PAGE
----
- Respectfully agree or disagree to a post by connecting it to reality, and
- Do this by sharing a news article and make a clear connection to the claim made by the original author.
The Bush Doctrine, Democratization, and Humanitarian Intervention by Andrew Fiala discusses the use of military force in pursuit of spreading democracy. Fiala uses the “just war” philosophy to critique the efficacy of the Bush Doctrine – examining different wars in history, such as World War II and the Iraq War, to analyze the use of military force as a means of international relations, in order to spread democracy. Lack of democracy is described as an idealistic form of human rights violation, which justifies the use of military force to ensure democracy is practiced. However, based on the outcome of recent wars, it seems although Democracy is not always the result, we are persuaded to believe that these war-torn countries are now better off. Fiala uses World War II as an example of false exaggeration of the outcomes of war, which in reality left the war-torn communities broken. Fiala states “Although neoconservatives can cite the post War success stories of Japan and Germany as examples of successful democratization, such an analysis must take into account the horrible destruction that was caused by this war… This historical judgment has been colored by an ideological tendency to ignore the excesses of the Second World War” (Fiala, 39). Painting this war in a way which made it seem as though there were few casualties of it was used as a tactic to justify the war.
We can see similarities to Fialas just war critique in book one of Orewells 1984, as Orwell touches on this facade of success and accomplishment in the face of a war torn, totalitarian community. Winston recalls a moment in the canteen when the telescreen begins to blast a message stating that “the battle for production” (Orwell, 58) was finally won, and that the standard of living has risen due to the great leadership of Big Brother. The telescreen goes on to list all of the accomplishments of the past year, “As compared, with last year there was more food, more clothes, more houses, more furniture… more everything except disease, crime, and insanity. Year by year and minute by minute, everybody and everything was whizzing rapidly upwards” (Orwell, 59). Winston is amazed that people are buying this information, as it is very obvious that the current state of the community does not mirror these statistics. Within the same thought, Winston recalls the actual state of the people, “How easy it was…if you did not look about you, to believe that the physical type set up by the Party as an ideal – tall muscular youths and deep bosomed maidens, blond haired, vital, sunburnt, carefree – existed and even predominated…So far as he could judge, the majority of the people in Airstrip One were small, dark, and ill favored” (Orwel, 60). Yet again, Winston touches on the reality of his world, and how it completely contrasts the imagined state based on statistics fed to him by proponents of Big Brother.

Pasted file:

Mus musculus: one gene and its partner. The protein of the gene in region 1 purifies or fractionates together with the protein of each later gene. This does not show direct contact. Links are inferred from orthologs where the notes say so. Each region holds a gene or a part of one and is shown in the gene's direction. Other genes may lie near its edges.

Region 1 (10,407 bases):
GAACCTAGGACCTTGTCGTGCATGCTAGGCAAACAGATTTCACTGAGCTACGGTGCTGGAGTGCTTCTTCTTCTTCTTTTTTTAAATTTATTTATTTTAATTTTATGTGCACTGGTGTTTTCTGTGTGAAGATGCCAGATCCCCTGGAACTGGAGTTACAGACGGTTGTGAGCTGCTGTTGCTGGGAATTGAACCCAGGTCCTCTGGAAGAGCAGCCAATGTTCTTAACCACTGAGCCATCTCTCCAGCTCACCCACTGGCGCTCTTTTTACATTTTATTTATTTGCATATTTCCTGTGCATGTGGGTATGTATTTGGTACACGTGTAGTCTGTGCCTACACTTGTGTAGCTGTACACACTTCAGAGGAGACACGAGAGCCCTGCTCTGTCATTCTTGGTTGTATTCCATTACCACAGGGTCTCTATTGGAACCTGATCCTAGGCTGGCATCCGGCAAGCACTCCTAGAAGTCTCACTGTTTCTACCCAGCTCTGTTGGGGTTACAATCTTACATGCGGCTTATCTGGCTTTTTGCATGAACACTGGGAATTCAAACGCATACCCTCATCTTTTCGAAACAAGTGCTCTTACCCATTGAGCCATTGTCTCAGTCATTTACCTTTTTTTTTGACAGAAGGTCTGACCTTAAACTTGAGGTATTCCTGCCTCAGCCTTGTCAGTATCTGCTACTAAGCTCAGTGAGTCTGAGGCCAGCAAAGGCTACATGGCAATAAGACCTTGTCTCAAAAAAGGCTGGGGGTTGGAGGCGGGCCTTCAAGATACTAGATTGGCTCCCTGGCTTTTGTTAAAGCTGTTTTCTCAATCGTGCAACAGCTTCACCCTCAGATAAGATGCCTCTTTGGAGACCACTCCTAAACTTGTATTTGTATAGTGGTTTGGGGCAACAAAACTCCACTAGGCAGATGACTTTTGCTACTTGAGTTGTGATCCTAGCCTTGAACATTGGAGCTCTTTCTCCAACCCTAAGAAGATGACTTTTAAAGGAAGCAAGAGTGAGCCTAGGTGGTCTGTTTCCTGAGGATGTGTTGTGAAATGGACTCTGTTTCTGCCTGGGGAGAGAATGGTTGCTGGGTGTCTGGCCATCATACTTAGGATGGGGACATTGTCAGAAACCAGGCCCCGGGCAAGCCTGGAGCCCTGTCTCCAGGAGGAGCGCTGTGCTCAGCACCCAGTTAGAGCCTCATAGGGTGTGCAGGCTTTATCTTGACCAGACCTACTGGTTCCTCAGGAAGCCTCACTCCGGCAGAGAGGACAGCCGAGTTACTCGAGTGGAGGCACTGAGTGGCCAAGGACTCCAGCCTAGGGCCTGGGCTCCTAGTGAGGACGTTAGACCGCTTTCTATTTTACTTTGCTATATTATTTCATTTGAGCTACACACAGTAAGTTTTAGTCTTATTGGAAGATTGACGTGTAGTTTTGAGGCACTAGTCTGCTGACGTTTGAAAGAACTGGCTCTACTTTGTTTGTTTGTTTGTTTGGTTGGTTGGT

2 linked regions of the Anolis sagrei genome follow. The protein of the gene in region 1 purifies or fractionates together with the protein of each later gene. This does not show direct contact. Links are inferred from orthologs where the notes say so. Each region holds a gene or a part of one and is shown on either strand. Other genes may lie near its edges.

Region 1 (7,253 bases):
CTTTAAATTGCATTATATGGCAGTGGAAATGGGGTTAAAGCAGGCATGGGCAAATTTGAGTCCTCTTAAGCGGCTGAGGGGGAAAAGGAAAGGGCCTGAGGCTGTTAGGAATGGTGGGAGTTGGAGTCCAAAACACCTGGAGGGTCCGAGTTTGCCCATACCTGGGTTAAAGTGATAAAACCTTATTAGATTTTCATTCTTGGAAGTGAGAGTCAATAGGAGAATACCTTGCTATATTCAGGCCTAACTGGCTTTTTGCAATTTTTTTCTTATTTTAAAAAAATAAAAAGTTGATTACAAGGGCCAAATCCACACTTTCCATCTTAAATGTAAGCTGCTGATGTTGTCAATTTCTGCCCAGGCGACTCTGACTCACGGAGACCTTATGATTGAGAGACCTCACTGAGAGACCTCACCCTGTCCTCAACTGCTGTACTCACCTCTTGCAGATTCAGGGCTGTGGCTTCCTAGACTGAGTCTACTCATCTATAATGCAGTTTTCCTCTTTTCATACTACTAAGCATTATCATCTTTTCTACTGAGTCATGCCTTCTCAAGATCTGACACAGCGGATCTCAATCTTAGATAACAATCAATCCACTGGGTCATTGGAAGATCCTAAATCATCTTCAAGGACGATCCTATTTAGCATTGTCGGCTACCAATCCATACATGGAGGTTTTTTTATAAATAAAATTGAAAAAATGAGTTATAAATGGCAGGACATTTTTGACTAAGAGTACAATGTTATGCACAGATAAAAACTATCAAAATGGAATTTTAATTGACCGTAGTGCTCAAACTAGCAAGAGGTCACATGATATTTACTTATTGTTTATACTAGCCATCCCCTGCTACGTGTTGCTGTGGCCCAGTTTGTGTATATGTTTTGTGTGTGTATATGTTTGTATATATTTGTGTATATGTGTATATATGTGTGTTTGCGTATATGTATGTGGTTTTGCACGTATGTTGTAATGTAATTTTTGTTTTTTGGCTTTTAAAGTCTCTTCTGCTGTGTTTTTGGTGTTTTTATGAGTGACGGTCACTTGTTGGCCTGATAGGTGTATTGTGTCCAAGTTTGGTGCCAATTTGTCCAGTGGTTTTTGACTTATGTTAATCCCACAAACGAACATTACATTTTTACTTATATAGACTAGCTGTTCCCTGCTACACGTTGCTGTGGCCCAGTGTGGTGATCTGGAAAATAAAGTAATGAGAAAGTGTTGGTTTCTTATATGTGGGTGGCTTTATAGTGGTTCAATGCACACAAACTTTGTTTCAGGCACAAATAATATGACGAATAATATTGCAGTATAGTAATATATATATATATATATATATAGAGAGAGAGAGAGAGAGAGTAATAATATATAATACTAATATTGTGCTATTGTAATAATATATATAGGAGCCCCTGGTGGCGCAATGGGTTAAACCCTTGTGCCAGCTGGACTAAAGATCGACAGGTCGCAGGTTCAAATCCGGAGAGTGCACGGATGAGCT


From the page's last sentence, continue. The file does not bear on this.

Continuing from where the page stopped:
In comparing these two passages, a theme of imagined reality and actual reality are portrayed. Fialas neoconservatives are similar to proponents of Big Brother in that they are justifying their actions by over exaggerating the positive outcomes. They paint these destructive actions as morally obligatory, and as something that is for the betterment of all mankind. However, when we look at the reality of each situation – the tangible evidence – we can see that the state of reality is less than ideal. Big Brother makes use of false statistics and ultimate rule to keep its people in line, and in favor of the regime. Fiala uses examples of “just wars” to critique the popularity of the Bush Doctrine in justifying tragic actions, and discusses how painting the picture of ease and accomplishment can convince people that war is justifiable in the wake of ideological destruction. Both passages are working to exemplify the use of false (or misconstrued) statistics as a means of justifying war and control.